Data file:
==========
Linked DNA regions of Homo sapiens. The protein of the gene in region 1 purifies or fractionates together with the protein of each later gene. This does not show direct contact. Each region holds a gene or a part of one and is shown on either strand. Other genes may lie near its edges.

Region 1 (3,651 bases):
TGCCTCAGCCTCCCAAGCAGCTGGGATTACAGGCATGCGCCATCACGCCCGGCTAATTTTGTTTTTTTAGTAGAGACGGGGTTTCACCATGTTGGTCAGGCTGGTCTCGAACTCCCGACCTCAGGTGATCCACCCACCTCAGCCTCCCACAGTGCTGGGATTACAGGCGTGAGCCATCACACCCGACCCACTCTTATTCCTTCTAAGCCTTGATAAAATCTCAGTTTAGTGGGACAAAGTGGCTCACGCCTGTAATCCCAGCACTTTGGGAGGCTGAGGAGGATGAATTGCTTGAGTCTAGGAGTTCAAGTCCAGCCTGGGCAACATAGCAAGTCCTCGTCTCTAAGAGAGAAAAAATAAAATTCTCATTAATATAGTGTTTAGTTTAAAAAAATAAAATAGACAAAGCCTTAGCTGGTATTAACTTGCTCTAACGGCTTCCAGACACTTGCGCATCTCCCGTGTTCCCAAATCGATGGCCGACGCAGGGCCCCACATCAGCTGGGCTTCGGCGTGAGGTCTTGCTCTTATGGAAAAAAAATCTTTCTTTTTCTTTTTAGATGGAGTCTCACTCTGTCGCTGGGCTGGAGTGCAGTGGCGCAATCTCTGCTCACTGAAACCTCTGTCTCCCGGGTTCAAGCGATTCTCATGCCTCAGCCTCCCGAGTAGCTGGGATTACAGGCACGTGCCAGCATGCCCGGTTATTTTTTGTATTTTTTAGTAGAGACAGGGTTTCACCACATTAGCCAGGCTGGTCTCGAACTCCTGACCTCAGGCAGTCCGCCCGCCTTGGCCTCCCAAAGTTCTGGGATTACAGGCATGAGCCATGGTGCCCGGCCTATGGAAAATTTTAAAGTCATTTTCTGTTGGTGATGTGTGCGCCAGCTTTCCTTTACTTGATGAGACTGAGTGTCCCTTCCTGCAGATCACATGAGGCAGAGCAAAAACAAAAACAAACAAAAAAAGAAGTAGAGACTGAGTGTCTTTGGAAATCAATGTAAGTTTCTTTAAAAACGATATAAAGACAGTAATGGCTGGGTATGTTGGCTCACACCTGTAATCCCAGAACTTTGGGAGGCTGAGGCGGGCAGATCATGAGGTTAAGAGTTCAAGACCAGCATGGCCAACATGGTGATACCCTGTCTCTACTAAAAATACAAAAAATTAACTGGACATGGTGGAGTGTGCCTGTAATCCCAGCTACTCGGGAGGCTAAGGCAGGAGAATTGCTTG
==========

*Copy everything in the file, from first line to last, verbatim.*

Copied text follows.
Linked DNA regions of Homo sapiens. The protein of the gene in region 1 purifies or fractionates together with the protein of each later gene. This does not show direct contact. Each region holds a gene or a part of one and is shown on either strand. Other genes may lie near its edges.

Region 1 (3,651 bases):
TGCCTCAGCCTCCCAAGCAGCTGGGATTACAGGCATGCGCCATCACGCCCGGCTAATTTTGTTTTTTTAGTAGAGACGGGGTTTCACCATGTTGGTCAGGCTGGTCTCGAACTCCCGACCTCAGGTGATCCACCCACCTCAGCCTCCCACAGTGCTGGGATTACAGGCGTGAGCCATCACACCCGACCCACTCTTATTCCTTCTAAGCCTTGATAAAATCTCAGTTTAGTGGGACAAAGTGGCTCACGCCTGTAATCCCAGCACTTTGGGAGGCTGAGGAGGATGAATTGCTTGAGTCTAGGAGTTCAAGTCCAGCCTGGGCAACATAGCAAGTCCTCGTCTCTAAGAGAGAAAAAATAAAATTCTCATTAATATAGTGTTTAGTTTAAAAAAATAAAATAGACAAAGCCTTAGCTGGTATTAACTTGCTCTAACGGCTTCCAGACACTTGCGCATCTCCCGTGTTCCCAAATCGATGGCCGACGCAGGGCCCCACATCAGCTGGGCTTCGGCGTGAGGTCTTGCTCTTATGGAAAAAAAATCTTTCTTTTTCTTTTTAGATGGAGTCTCACTCTGTCGCTGGGCTGGAGTGCAGTGGCGCAATCTCTGCTCACTGAAACCTCTGTCTCCCGGGTTCAAGCGATTCTCATGCCTCAGCCTCCCGAGTAGCTGGGATTACAGGCACGTGCCAGCATGCCCGGTTATTTTTTGTATTTTTTAGTAGAGACAGGGTTTCACCACATTAGCCAGGCTGGTCTCGAACTCCTGACCTCAGGCAGTCCGCCCGCCTTGGCCTCCCAAAGTTCTGGGATTACAGGCATGAGCCATGGTGCCCGGCCTATGGAAAATTTTAAAGTCATTTTCTGTTGGTGATGTGTGCGCCAGCTTTCCTTTACTTGATGAGACTGAGTGTCCCTTCCTGCAGATCACATGAGGCAGAGCAAAAACAAAAACAAACAAAAAAAGAAGTAGAGACTGAGTGTCTTTGGAAATCAATGTAAGTTTCTTTAAAAACGATATAAAGACAGTAATGGCTGGGTATGTTGGCTCACACCTGTAATCCCAGAACTTTGGGAGGCTGAGGCGGGCAGATCATGAGGTTAAGAGTTCAAGACCAGCATGGCCAACATGGTGATACCCTGTCTCTACTAAAAATACAAAAAATTAACTGGACATGGTGGAGTGTGCCTGTAATCCCAGCTACTCGGGAGGCTAAGGCAGGAGAATTGCTTG